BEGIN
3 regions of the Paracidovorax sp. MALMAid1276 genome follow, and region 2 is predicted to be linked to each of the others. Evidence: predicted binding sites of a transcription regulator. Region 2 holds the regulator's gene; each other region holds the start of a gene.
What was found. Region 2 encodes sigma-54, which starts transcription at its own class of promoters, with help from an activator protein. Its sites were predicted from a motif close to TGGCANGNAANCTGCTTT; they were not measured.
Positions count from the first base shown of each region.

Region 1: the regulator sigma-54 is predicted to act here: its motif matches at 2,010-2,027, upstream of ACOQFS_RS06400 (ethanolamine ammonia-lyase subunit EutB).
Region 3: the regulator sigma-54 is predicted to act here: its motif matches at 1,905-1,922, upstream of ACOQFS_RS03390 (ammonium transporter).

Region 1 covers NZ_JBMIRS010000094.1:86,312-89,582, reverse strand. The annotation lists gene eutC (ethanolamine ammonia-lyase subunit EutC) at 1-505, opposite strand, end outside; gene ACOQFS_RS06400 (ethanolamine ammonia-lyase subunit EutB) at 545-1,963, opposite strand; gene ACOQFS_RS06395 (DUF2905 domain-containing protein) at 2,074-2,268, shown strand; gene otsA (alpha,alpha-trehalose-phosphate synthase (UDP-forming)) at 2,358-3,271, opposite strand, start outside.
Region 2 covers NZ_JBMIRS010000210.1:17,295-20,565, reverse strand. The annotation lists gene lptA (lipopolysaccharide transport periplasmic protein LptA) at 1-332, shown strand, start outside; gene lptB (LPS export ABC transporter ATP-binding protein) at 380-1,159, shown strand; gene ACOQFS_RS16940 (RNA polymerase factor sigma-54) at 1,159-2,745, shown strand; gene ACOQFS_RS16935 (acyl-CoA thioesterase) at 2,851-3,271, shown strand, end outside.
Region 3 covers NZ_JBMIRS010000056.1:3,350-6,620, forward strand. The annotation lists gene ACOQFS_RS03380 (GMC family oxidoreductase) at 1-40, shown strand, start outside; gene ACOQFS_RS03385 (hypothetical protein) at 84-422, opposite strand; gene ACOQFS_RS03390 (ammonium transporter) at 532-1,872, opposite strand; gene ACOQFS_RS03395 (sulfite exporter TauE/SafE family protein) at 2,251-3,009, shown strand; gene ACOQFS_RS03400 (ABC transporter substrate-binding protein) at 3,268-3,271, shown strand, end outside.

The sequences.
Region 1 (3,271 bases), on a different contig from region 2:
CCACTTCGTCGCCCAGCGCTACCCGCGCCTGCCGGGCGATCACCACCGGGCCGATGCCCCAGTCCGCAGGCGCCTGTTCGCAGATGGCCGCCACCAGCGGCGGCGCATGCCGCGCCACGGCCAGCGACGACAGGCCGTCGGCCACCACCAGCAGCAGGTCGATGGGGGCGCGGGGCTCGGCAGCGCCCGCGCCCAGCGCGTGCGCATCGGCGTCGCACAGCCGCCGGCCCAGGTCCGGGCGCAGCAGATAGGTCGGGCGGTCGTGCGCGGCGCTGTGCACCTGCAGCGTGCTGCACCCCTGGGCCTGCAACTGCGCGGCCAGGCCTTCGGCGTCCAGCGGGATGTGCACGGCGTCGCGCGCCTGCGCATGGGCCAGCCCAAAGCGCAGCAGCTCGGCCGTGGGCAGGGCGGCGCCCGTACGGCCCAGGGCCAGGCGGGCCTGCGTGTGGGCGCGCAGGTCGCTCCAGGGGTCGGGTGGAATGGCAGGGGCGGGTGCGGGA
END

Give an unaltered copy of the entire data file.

3 regions of the Paracidovorax sp. MALMAid1276 genome follow, and region 2 is predicted to be linked to each of the others. Evidence: predicted binding sites of a transcription regulator. Region 2 holds the regulator's gene; each other region holds the start of a gene.
What was found. Region 2 encodes sigma-54, which starts transcription at its own class of promoters, with help from an activator protein. Its sites were predicted from a motif close to TGGCANGNAANCTGCTTT; they were not measured.
Positions count from the first base shown of each region.

Region 1: the regulator sigma-54 is predicted to act here: its motif matches at 2,010-2,027, upstream of ACOQFS_RS06400 (ethanolamine ammonia-lyase subunit EutB).
Region 3: the regulator sigma-54 is predicted to act here: its motif matches at 1,905-1,922, upstream of ACOQFS_RS03390 (ammonium transporter).

Region 1 covers NZ_JBMIRS010000094.1:86,312-89,582, reverse strand. The annotation lists gene eutC (ethanolamine ammonia-lyase subunit EutC) at 1-505, opposite strand, end outside; gene ACOQFS_RS06400 (ethanolamine ammonia-lyase subunit EutB) at 545-1,963, opposite strand; gene ACOQFS_RS06395 (DUF2905 domain-containing protein) at 2,074-2,268, shown strand; gene otsA (alpha,alpha-trehalose-phosphate synthase (UDP-forming)) at 2,358-3,271, opposite strand, start outside.
Region 2 covers NZ_JBMIRS010000210.1:17,295-20,565, reverse strand. The annotation lists gene lptA (lipopolysaccharide transport periplasmic protein LptA) at 1-332, shown strand, start outside; gene lptB (LPS export ABC transporter ATP-binding protein) at 380-1,159, shown strand; gene ACOQFS_RS16940 (RNA polymerase factor sigma-54) at 1,159-2,745, shown strand; gene ACOQFS_RS16935 (acyl-CoA thioesterase) at 2,851-3,271, shown strand, end outside.
Region 3 covers NZ_JBMIRS010000056.1:3,350-6,620, forward strand. The annotation lists gene ACOQFS_RS03380 (GMC family oxidoreductase) at 1-40, shown strand, start outside; gene ACOQFS_RS03385 (hypothetical protein) at 84-422, opposite strand; gene ACOQFS_RS03390 (ammonium transporter) at 532-1,872, opposite strand; gene ACOQFS_RS03395 (sulfite exporter TauE/SafE family protein) at 2,251-3,009, shown strand; gene ACOQFS_RS03400 (ABC transporter substrate-binding protein) at 3,268-3,271, shown strand, end outside.

The sequences.
Region 1 (3,271 bases), on a different contig from region 2:
CCACTTCGTCGCCCAGCGCTACCCGCGCCTGCCGGGCGATCACCACCGGGCCGATGCCCCAGTCCGCAGGCGCCTGTTCGCAGATGGCCGCCACCAGCGGCGGCGCATGCCGCGCCACGGCCAGCGACGACAGGCCGTCGGCCACCACCAGCAGCAGGTCGATGGGGGCGCGGGGCTCGGCAGCGCCCGCGCCCAGCGCGTGCGCATCGGCGTCGCACAGCCGCCGGCCCAGGTCCGGGCGCAGCAGATAGGTCGGGCGGTCGTGCGCGGCGCTGTGCACCTGCAGCGTGCTGCACCCCTGGGCCTGCAACTGCGCGGCCAGGCCTTCGGCGTCCAGCGGGATGTGCACGGCGTCGCGCGCCTGCGCATGGGCCAGCCCAAAGCGCAGCAGCTCGGCCGTGGGCAGGGCGGCGCCCGTACGGCCCAGGGCCAGGCGGGCCTGCGTGTGGGCGCGCAGGTCGCTCCAGGGGTCGGGTGGAATGGCAGGGGCGGGTGCGGGA